"Well, he's run in the Busch North Series a bunch and run the Modifieds, and both of those divisions have to run at Watkins Glen. He's got some experience from both of those divisions. Obviously, he's been with a Cup team (Roush Racing, #99) in the past that's run road courses. He's got a really good ability to adapt quickly, like I do in some cases behind the wheel. I'm just fortunate to have a guy like that who can adapt so quickly to different styles of racing."
Because there are only two road course races on the Winston Cup schedule, do you feel that that aspect of the #20 team's overall program doesn't receive as much attention?
"Not really, everybody's kind of in the same boat. We all only run two road course races a year. I feel like road courses are actually one of our strong suits, and we proved that last year at Sonoma. We've run well at Watkins Glen, for the most part, every year we've been there. So overall, I feel like The Home Depot team has a pretty good road course program. I feel like that's one of our assets right now. It's just not something that we focus really hard on because we do only have two races on the schedule that are road courses."
Is it tough for a team to justify focusing their resources on a road course program and perhaps neglect an aspect of their oval track program?
"I think we do a pretty good job of allotting the proper amount of time to the road courses. It's not that you neglect the ovals. The road courses pay the same amount of points to win that the ovals do. You've got to prepare in the same way and you've got to prepare with the same intensity. We want to win both of those races just like we want to win everywhere else we go. It's important that you do concentrate on the road courses and not take the attitude that they're not as important as the rest of the races because there's only two of them."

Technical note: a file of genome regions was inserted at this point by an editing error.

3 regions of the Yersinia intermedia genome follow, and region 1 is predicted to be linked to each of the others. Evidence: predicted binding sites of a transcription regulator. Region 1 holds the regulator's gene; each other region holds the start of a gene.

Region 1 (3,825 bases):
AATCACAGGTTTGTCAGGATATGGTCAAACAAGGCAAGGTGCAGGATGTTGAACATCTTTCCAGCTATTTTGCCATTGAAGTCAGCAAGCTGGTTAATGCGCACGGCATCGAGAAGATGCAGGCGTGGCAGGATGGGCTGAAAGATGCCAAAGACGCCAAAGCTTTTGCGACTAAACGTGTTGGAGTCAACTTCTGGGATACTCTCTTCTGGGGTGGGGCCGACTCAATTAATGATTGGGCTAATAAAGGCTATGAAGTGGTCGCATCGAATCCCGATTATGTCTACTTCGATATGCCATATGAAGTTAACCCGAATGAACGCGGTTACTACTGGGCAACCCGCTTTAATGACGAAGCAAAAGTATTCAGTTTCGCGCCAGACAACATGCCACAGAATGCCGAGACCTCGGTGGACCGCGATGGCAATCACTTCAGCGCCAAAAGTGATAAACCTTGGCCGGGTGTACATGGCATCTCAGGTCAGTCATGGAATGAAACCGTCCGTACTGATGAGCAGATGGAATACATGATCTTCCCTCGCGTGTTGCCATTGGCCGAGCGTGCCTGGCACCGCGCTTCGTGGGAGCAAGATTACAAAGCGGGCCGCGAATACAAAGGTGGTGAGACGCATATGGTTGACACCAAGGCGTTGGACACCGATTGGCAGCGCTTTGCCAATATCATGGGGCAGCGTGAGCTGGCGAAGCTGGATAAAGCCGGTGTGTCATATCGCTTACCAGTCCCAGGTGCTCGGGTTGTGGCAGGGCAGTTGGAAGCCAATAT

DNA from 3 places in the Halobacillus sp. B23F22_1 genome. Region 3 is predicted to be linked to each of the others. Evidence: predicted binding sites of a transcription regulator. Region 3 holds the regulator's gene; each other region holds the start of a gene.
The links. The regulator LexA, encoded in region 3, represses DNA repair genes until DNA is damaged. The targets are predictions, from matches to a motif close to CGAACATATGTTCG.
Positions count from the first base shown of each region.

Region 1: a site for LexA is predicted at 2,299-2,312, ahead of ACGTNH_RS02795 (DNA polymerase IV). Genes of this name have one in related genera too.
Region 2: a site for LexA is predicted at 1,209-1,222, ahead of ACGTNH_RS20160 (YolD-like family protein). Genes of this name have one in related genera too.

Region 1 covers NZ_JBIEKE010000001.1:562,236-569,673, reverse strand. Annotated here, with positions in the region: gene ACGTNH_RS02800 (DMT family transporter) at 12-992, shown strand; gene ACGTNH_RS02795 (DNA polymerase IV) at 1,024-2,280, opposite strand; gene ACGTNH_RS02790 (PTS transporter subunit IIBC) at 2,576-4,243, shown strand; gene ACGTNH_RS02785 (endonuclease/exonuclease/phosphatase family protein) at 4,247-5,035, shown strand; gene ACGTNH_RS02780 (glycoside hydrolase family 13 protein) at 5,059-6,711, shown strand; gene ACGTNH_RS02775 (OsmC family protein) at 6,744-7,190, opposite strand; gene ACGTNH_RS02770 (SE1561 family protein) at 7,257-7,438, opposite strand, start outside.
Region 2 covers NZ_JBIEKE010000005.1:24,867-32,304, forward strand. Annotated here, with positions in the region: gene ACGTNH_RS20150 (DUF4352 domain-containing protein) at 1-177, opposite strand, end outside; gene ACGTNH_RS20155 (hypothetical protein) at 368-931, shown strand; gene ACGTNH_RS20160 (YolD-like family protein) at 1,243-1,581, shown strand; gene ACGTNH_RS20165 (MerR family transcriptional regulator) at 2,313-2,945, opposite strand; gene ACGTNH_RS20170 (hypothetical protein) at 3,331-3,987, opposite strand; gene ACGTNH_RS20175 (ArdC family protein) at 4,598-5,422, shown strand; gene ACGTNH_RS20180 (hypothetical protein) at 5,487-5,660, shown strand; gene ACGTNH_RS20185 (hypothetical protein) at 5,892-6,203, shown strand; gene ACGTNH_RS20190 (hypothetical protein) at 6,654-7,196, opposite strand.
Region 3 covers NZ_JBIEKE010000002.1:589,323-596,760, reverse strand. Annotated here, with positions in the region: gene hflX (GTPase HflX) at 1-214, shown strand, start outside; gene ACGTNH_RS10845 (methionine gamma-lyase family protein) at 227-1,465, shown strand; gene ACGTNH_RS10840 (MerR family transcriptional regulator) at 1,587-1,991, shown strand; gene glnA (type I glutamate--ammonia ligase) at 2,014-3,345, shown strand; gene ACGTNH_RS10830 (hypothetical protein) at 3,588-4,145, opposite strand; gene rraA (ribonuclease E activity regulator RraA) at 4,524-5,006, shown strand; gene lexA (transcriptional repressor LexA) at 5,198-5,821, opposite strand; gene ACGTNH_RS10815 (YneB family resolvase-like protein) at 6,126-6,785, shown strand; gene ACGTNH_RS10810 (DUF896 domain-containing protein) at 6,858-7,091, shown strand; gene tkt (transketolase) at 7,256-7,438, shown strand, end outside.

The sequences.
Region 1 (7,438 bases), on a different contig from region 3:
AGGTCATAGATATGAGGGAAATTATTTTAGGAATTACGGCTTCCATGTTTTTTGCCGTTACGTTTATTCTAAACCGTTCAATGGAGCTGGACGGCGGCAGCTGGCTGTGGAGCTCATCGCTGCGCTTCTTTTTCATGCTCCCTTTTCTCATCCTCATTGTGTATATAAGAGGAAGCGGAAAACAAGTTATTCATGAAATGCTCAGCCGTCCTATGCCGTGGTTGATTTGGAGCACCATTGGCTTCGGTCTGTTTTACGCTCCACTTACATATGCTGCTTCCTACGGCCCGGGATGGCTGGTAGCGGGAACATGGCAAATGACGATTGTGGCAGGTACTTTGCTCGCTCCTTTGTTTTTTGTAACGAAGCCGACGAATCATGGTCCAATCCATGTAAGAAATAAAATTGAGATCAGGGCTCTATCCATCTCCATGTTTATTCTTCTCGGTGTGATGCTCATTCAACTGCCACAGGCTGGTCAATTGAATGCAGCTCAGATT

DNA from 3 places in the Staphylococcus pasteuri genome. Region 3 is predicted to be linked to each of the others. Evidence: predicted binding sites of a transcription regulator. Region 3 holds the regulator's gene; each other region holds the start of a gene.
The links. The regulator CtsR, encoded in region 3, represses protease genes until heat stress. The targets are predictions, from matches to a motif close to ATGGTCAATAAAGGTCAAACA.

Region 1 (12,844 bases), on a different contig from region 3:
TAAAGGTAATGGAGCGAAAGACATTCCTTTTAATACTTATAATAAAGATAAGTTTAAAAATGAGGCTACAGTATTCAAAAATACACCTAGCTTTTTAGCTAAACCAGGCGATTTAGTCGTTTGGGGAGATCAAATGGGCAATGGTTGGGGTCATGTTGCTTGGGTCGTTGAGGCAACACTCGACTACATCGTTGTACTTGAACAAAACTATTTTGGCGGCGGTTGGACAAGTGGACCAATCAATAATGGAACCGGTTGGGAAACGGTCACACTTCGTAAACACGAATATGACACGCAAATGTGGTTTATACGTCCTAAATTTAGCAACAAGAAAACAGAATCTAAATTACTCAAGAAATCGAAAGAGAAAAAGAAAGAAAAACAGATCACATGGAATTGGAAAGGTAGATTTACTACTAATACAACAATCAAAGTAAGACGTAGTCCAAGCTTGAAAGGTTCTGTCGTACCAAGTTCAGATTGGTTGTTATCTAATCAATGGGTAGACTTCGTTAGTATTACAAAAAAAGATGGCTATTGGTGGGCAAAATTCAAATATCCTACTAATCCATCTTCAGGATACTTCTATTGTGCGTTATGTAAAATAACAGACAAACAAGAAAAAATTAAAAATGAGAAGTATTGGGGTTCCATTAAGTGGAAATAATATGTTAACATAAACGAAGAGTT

Does NASCAR need road racing as part of its schedule?
"I think we need dirt races but I don't think that's going to happen anytime soon. It doesn't matter to me. All I care about is that every week I've got to go out and beat all the other guys that are out on the race track when they drop the green flag on Sunday. I enjoy it. To me, it's kind of a nice change of pace. It's nice to do something different twice a year."
Do you feel that, as a NASCAR driver, you're more well-rounded than drivers in other series?
"I don't know. There are a lot of guys who are in the Cup Series who came from different forms of motorsports or have driven different divisions in the past. They've all probably road raced at some point in their careers. You look at Jerry Nadeau, he's got a good road racing background. There are a lot of guys who have driven road races before they got here. So, I don't think I'm any better than anyone else."